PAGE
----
Review: DEATHSTROKE #28

DEATHSTROKE #28
Written by Christopher Priest
Art by Diogenes Neves, Trevor Scott, Jeromy Cox, and Deron Bennett
Edited by Dave Wielgosz, Alex Antone, and Brian Cunningham
Published by DC Comics
Release Date: February 7, 2018

Fresh off the heels of the Deathstroke Annual, the main title gets back into the swing of things. Hanging plotlines that have boiled to the surface during the “Defiance” era take center stage as Priest unleashes several seeds he’s planted throughout his Deathstroke run for another exciting installment that turns a corner for all of the characters involved.

The point of interest this time around, is Rose Wilson. With the reveals of last issue that she’s been moonlighting as a warrior assassin with her own set of grudges and agenda, there’s just something about the sword of hers that warrants Slade’s attention. An opening that firmly sets Slade back into the good graces of his old roots is presented it and Neves and Cox give us a Hitman style takedown by Slade and does it effortlessly in nine panels. The coloring changes from light, to dark, to light again as he makes quick work of a target on a train and antagonizes the authority and Neves captures the stunned expression and the enforcing dialogue from Priest for Slade quite well.

He’s ever menacing and murderous to a point and exactly where we left off with the character several issues ago. Priest even incorporates a mirroring page the beginning of the “Defiance” era in this issue and it indeed confirms that the renewed Deathstroke is gone. The newest addition to the cast, of sorts, A.I. Wintergreen stands out as Slade’s voice of reason whether he likes it or not. The lettering from Bennett always coming into play when it comes to letting A.I. stand out from normal people having conversations is appreciated as his lettering in particular reads more cold and absolute than Deathstroke’s.

Over the course of the issue, we bounce around to different members of the Wilson family all dealing with the ramifications of recent or past events. Light on the inking when the pages call for it, Scott and Neves highlight Jericho’s journey and the events surrounding in panels of varying degrees. The panels hold their own history and weight to them and they’re on Jericho’s mind as we flash through them all. The coloring is vibrant and fits at every point from the afternoon sky to the sun down, the characters all look for the most part even if the pencils are looser at times.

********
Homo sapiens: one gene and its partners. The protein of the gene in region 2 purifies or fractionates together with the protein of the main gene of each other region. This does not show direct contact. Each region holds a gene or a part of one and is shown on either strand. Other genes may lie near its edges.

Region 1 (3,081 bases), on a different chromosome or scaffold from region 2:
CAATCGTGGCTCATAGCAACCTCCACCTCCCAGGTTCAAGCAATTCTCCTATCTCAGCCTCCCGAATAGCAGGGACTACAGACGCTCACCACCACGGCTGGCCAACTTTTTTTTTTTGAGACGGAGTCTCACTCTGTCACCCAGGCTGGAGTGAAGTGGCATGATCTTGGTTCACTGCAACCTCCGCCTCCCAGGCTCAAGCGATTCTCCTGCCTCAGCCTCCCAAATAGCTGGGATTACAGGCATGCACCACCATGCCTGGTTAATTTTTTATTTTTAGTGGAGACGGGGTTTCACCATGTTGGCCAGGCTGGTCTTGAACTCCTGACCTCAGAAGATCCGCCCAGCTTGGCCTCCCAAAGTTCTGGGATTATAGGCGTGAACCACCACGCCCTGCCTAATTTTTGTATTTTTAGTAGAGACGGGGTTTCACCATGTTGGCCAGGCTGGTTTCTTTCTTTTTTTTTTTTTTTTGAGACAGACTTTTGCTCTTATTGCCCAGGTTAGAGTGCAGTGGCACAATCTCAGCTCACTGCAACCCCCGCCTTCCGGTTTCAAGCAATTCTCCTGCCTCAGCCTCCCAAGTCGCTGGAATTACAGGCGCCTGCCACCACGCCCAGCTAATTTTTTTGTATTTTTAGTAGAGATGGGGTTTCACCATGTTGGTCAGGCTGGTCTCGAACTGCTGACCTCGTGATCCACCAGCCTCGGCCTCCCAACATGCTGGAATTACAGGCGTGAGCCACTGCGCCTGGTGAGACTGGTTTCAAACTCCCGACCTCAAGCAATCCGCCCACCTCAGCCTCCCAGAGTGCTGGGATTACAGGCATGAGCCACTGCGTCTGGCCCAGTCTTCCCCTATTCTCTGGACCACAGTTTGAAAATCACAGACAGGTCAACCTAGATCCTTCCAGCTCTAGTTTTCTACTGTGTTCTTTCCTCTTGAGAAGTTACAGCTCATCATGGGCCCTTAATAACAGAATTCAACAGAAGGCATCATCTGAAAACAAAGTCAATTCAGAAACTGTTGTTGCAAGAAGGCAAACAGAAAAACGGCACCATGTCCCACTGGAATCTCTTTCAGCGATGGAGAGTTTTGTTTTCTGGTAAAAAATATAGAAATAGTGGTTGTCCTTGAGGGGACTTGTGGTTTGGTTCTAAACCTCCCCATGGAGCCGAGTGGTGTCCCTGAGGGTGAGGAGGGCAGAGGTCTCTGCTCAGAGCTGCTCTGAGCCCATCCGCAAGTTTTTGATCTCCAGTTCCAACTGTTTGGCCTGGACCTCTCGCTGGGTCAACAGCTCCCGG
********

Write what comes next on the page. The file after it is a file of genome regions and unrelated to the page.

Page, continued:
Priest has made this new fallout of “Defiance” not one where the pieces fall back into place as they once were. The aftermath has changed Deathstroke’s corner of the DCU forever and his personal life. There’s hints of a darker path as people begin to see through his short lived goodness and abandon him altogether. Deathstroke is a character that has his own brand of justice and has garnered some manner of sympathy as he’s shown to care about people under Priest’s pen, but the good intentions he’s had is running dry as some characters meet and put a long standing plotline to rest with startling results for Slade, Jericho, and Kenan Kong!

As per the cover, the New Super-Man is in town and it involves a rather short lived battle between one of the newer DC characters for more interesting details involving Dr. Ikon and Rose. Rose’s character progression throughout this title reaches heights I didn’t see coming and to say anything about what is revealed would be a monumental spoiler about the hanging threads Priest finally gives us answers to.

It’s a true testament to the writing and level of planning that doesn’t come into effect until an arc or two later on his part and the consistency of the art team, giving Deathstroke a feel of being a longer epic read than most titles is also good. This issue of Deathstroke continues the momentum that the series has maintained for several issues now. Priest continues to have the wheels turn and always has something for these characters to handle. While the battle with Kenan is tragically not the crux of the issue, Neves and Cox make everything from the lighting and colors for the two powerhouses snap and crash into place. Bennett’s lettering even goes the extra mile to incorporate Kenan’s native language and the back and forth between them both fit in line with what we’ve accustomed to thus far.

Deathstroke is on a family sized crash course of action, drama, and character development as stories from all around become more clear and Priest is making the downfall of the Wilson family a lot more captivating and complex than it should be. Deathstroke continues to be the book that’s rewarding long time readers with amounts of payoff across the board, and looks good doing it.

The Verdict: 8.5/10

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